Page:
Of Eyeballs & iHoles

Apparently Canon is developing an Iris Registration Mode that will enable photographers to use their eyeballs to form a kind of digital fingerprint for their images.  Hmm… the tech sounds cool (well, provided it works better than the fingerprint scanner on my ThinkPad), but I’m not sure how it helps secure photographers’ rights.

What people want–and can’t have, as I’ve noted previously–is the ability to embed copyright data in images that are both easily readable and secure.  Iris scanning doesn’t address the fact that if you can edit the pixels of an image, you can get around copyright data in the image (through copy and paste to a new file, if nothing else).  And for all the talk of wanting secure metadata, I don’t see much use of the Digimarc technology that’s been bundled in Photoshop for ~10 years (allowing copyright to be subtly encoded into the pixels themselves), nor do I hear of many photographers passing around their images as secure PDFs (which offer 128-bit encryption, among other things).  So, unless I’m missing something (and please shout out some enlightenment if so), iris scanning doesn’t seem to change the game too much, at least as regards downstream image protection.  [Via Steve Weiss]

On a lighter eye-related note, check out Scot Hampton’s iHole–the camera made from an iPhone box.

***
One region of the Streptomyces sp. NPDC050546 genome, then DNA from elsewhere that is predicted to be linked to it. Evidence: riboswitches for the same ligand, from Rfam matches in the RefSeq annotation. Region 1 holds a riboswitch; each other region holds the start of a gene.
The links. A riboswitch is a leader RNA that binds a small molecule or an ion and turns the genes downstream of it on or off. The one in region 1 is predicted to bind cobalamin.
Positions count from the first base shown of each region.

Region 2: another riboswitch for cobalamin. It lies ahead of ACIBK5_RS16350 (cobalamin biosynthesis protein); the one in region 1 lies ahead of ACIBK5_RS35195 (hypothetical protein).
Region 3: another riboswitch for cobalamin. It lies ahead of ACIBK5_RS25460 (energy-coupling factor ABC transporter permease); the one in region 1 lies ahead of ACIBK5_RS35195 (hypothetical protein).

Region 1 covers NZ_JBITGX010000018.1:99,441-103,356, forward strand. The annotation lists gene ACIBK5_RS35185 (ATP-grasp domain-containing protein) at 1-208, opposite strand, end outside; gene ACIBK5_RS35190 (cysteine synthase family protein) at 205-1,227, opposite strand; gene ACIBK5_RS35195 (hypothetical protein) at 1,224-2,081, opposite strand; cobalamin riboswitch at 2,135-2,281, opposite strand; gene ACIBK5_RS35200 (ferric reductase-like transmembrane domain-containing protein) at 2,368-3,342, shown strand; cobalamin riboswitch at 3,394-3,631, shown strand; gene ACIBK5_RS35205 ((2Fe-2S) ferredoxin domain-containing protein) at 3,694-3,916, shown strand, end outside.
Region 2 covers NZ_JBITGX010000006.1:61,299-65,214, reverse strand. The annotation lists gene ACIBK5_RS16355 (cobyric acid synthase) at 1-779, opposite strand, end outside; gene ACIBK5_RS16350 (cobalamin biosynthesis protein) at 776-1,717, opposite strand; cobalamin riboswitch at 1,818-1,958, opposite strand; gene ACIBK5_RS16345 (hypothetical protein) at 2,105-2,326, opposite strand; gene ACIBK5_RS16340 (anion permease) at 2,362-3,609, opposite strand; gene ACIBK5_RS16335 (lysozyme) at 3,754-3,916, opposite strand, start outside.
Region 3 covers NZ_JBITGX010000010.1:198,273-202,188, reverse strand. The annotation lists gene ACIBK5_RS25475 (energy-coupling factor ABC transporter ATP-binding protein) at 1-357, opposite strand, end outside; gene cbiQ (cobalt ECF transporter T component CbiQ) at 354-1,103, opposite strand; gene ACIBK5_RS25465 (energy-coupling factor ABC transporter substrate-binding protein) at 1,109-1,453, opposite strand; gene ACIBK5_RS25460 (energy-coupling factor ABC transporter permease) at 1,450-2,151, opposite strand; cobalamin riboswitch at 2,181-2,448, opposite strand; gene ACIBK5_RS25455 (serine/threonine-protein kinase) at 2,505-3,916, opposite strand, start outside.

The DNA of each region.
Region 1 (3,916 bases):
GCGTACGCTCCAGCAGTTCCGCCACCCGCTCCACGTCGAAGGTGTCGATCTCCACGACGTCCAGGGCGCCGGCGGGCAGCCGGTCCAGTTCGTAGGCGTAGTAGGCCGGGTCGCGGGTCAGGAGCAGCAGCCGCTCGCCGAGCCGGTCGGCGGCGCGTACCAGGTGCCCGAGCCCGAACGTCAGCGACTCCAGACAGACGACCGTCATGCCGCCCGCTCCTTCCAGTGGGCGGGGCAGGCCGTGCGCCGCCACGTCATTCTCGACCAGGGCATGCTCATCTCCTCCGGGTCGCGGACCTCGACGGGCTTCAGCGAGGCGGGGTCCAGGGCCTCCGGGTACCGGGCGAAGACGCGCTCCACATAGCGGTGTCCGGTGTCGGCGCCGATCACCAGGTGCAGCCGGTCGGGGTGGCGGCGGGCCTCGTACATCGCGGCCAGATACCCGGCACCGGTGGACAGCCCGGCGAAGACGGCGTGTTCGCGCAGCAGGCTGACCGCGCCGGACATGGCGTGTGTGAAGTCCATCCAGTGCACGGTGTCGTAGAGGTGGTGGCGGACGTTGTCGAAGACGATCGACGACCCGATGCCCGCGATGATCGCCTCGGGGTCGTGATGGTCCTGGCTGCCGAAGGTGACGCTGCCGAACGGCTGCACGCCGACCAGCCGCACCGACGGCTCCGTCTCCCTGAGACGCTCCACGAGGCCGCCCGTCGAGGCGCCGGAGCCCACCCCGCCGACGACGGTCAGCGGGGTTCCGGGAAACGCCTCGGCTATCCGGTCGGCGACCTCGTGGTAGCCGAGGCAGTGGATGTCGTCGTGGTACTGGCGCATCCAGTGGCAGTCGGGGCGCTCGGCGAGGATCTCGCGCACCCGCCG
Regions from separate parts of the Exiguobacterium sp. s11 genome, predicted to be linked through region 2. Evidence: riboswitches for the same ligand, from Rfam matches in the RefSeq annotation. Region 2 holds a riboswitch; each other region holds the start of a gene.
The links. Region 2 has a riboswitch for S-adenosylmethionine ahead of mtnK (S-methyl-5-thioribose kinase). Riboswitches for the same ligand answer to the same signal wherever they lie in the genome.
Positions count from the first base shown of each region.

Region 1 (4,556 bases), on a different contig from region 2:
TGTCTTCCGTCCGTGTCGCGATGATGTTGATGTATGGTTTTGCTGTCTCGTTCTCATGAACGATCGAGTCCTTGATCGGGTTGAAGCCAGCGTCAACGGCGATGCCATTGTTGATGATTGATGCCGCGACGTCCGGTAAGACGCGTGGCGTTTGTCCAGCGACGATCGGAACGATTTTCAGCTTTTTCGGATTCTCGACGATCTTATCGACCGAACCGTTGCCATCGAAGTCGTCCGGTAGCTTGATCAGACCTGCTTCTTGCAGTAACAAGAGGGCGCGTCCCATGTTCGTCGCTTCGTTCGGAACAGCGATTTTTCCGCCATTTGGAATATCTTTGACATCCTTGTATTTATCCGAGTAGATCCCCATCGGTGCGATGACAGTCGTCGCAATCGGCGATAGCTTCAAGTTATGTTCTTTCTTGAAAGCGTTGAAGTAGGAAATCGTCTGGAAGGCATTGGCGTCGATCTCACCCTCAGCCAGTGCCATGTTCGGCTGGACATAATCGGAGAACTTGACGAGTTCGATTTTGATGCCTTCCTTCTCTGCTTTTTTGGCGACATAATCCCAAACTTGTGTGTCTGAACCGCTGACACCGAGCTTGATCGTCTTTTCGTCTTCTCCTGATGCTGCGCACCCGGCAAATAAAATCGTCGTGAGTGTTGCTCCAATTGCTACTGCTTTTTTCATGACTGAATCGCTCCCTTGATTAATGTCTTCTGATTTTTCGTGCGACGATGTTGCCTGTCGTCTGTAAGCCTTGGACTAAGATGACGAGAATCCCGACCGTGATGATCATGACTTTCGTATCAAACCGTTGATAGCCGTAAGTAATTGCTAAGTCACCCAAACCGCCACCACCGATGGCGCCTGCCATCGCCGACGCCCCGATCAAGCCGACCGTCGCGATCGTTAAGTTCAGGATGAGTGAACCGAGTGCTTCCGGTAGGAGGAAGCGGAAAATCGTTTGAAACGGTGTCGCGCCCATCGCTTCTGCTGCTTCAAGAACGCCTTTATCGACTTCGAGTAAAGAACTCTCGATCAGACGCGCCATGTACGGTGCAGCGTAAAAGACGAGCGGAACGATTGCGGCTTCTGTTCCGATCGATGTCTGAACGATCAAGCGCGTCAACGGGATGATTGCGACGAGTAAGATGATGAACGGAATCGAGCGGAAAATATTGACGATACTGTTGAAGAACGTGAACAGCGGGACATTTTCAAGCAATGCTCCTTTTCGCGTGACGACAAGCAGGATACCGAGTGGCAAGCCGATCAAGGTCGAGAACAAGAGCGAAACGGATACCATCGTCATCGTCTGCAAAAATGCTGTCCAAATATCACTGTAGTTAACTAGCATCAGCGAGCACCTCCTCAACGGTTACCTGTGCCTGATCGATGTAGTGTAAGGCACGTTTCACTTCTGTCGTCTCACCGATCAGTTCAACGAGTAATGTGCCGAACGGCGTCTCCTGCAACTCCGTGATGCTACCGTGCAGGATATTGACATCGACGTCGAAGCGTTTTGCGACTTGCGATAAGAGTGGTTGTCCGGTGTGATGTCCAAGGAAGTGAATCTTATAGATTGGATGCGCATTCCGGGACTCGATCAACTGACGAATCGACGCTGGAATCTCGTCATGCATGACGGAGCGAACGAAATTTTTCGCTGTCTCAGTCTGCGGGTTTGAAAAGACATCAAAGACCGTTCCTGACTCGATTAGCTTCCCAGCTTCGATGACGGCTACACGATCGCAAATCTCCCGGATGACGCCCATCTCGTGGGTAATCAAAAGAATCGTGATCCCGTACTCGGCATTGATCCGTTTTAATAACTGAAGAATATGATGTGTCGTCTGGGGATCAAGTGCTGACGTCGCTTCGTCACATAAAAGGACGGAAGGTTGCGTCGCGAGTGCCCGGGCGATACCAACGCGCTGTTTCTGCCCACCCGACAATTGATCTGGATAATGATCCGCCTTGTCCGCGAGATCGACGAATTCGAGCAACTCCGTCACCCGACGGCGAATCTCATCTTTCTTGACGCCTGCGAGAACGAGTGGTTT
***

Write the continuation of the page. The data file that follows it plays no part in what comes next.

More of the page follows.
3 thoughts on “Of Eyeballs & iHoles

  1. Why would designers use a product by a team openly hostile to the platform a majority of them use?
    Maybe if the Acrobat team actually did something to show they value their Mac customers as something more than an annoyance, Mac users would use Acrobat more.
    Still waiting on an announcement with regard to Office 2008 integration. I’m pretty sure I know what that word will be, and it’s not “Yes”, but I’m curious as to whether or not the Acrobat team has the spine to be upfront and honest with their Mac users for a change.
    [Sorry, but what does this have to do with the subject at hand? I’m not on the Acrobat team, and i have no context for what you’re talking about. –J.]

  2. Since when have marketing people been concerned about something like the practical usefulness? It will make a lovely bullet point on the box and that’s what will count. I remember the excitement about Digimarc before we worked out that it is a practical waste of time.

  3. Some groups in my organization actually do use PDF as a way to send images around, but for different reasons. It is convenient for them to collect photos into a single document, but they ignore the image degradation when compressing the file. They also don’t consider that the images may need to be extracted later for analysis, since the pictures were originally captured as technical data.
    And they have no idea that you can encrypt PDFs – but then most are still using Acrobat 4.
    Unless a new file format comes out that integrates image information with metadata at a basic level, I don’t see a way of shoe-horning security into images. The best you can hope for is to stumble across copyright violations in time to make enforce your rights.
    Or, you can become so famous that every shot you take is immediately and uniquely identified as being “yours”. Seems like a pretty simple plan, right?

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